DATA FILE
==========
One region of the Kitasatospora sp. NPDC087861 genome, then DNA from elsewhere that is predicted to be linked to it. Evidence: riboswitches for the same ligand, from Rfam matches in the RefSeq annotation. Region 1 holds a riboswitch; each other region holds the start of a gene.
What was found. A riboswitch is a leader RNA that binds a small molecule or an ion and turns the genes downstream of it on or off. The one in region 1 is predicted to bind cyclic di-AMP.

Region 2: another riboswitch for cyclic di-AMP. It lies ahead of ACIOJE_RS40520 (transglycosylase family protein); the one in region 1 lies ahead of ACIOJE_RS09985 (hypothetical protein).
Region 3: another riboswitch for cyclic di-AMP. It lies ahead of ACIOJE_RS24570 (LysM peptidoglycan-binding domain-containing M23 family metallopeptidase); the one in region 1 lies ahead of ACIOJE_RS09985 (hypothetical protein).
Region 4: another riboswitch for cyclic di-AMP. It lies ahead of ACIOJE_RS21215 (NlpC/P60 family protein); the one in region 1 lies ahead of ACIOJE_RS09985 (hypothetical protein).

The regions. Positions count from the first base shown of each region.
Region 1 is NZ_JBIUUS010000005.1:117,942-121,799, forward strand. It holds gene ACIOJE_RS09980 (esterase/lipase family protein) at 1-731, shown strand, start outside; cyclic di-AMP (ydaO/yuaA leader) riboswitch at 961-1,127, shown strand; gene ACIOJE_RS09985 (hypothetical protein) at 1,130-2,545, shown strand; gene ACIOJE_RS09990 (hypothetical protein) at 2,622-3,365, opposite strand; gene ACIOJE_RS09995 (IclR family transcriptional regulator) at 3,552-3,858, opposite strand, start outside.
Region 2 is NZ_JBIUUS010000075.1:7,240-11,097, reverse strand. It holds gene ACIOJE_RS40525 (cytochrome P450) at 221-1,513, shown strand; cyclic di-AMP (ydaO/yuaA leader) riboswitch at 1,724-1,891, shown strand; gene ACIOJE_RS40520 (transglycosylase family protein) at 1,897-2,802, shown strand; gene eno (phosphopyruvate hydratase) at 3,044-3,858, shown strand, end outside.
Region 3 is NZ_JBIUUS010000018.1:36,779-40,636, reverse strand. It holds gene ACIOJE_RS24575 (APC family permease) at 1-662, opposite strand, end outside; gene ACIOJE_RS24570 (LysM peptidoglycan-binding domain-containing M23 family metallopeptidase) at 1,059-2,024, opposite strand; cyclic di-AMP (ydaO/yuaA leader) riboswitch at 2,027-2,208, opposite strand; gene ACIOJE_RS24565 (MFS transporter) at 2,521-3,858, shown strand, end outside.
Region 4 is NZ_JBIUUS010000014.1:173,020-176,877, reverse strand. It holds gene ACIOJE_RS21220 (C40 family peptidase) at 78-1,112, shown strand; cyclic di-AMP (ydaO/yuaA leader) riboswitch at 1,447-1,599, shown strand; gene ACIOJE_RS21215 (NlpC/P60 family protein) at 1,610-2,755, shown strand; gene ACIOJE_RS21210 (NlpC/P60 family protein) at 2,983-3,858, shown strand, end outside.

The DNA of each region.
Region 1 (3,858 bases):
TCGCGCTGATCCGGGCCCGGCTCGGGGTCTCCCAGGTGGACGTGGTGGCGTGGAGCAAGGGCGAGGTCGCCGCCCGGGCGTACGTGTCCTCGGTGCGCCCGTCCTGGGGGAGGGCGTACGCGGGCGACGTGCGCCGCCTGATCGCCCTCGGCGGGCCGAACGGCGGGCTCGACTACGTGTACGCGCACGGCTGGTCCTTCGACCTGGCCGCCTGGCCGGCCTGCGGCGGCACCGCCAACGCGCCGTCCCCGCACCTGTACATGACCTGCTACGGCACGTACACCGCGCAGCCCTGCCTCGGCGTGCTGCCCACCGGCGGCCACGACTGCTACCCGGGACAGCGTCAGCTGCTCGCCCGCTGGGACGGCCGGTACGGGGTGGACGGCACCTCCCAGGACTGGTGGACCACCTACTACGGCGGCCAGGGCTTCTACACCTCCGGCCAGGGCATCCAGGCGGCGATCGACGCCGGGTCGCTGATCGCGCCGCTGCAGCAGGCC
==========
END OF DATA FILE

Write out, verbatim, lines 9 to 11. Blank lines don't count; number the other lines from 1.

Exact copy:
Region 3 is NZ_JBIUUS010000018.1:36,779-40,636, reverse strand. It holds gene ACIOJE_RS24575 (APC family permease) at 1-662, opposite strand, end outside; gene ACIOJE_RS24570 (LysM peptidoglycan-binding domain-containing M23 family metallopeptidase) at 1,059-2,024, opposite strand; cyclic di-AMP (ydaO/yuaA leader) riboswitch at 2,027-2,208, opposite strand; gene ACIOJE_RS24565 (MFS transporter) at 2,521-3,858, shown strand, end outside.
Region 4 is NZ_JBIUUS010000014.1:173,020-176,877, reverse strand. It holds gene ACIOJE_RS21220 (C40 family peptidase) at 78-1,112, shown strand; cyclic di-AMP (ydaO/yuaA leader) riboswitch at 1,447-1,599, shown strand; gene ACIOJE_RS21215 (NlpC/P60 family protein) at 1,610-2,755, shown strand; gene ACIOJE_RS21210 (NlpC/P60 family protein) at 2,983-3,858, shown strand, end outside.

The DNA of each region.